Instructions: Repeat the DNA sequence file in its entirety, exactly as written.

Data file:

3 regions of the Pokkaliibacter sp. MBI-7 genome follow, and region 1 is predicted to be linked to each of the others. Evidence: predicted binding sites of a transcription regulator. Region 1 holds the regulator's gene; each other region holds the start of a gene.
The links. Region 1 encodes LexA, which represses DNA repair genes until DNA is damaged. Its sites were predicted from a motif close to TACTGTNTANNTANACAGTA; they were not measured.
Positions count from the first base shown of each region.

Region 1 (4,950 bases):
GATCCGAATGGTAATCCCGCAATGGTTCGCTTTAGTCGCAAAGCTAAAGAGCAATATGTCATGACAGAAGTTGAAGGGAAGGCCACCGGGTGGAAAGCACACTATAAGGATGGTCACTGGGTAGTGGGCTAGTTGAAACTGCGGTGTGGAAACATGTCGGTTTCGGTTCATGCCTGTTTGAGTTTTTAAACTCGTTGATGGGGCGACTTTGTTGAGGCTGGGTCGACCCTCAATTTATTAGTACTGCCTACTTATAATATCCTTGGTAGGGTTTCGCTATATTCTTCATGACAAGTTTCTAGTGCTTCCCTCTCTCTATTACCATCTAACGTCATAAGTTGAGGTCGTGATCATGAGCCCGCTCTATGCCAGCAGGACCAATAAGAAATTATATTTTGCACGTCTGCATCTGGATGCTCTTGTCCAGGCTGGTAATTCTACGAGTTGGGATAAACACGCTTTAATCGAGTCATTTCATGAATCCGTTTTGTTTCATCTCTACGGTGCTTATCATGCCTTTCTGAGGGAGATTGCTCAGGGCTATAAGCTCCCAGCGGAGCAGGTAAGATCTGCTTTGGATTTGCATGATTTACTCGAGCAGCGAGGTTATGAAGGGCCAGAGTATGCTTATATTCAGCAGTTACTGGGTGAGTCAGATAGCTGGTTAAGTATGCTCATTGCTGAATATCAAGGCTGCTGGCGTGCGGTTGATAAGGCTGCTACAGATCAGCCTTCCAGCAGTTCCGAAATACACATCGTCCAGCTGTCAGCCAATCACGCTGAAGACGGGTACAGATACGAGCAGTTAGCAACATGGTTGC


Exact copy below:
3 regions of the Pokkaliibacter sp. MBI-7 genome follow, and region 1 is predicted to be linked to each of the others. Evidence: predicted binding sites of a transcription regulator. Region 1 holds the regulator's gene; each other region holds the start of a gene.
The links. Region 1 encodes LexA, which represses DNA repair genes until DNA is damaged. Its sites were predicted from a motif close to TACTGTNTANNTANACAGTA; they were not measured.
Positions count from the first base shown of each region.

Region 1 (4,950 bases):
GATCCGAATGGTAATCCCGCAATGGTTCGCTTTAGTCGCAAAGCTAAAGAGCAATATGTCATGACAGAAGTTGAAGGGAAGGCCACCGGGTGGAAAGCACACTATAAGGATGGTCACTGGGTAGTGGGCTAGTTGAAACTGCGGTGTGGAAACATGTCGGTTTCGGTTCATGCCTGTTTGAGTTTTTAAACTCGTTGATGGGGCGACTTTGTTGAGGCTGGGTCGACCCTCAATTTATTAGTACTGCCTACTTATAATATCCTTGGTAGGGTTTCGCTATATTCTTCATGACAAGTTTCTAGTGCTTCCCTCTCTCTATTACCATCTAACGTCATAAGTTGAGGTCGTGATCATGAGCCCGCTCTATGCCAGCAGGACCAATAAGAAATTATATTTTGCACGTCTGCATCTGGATGCTCTTGTCCAGGCTGGTAATTCTACGAGTTGGGATAAACACGCTTTAATCGAGTCATTTCATGAATCCGTTTTGTTTCATCTCTACGGTGCTTATCATGCCTTTCTGAGGGAGATTGCTCAGGGCTATAAGCTCCCAGCGGAGCAGGTAAGATCTGCTTTGGATTTGCATGATTTACTCGAGCAGCGAGGTTATGAAGGGCCAGAGTATGCTTATATTCAGCAGTTACTGGGTGAGTCAGATAGCTGGTTAAGTATGCTCATTGCTGAATATCAAGGCTGCTGGCGTGCGGTTGATAAGGCTGCTACAGATCAGCCTTCCAGCAGTTCCGAAATACACATCGTCCAGCTGTCAGCCAATCACGCTGAAGACGGGTACAGATACGAGCAGTTAGCAACATGGTTGC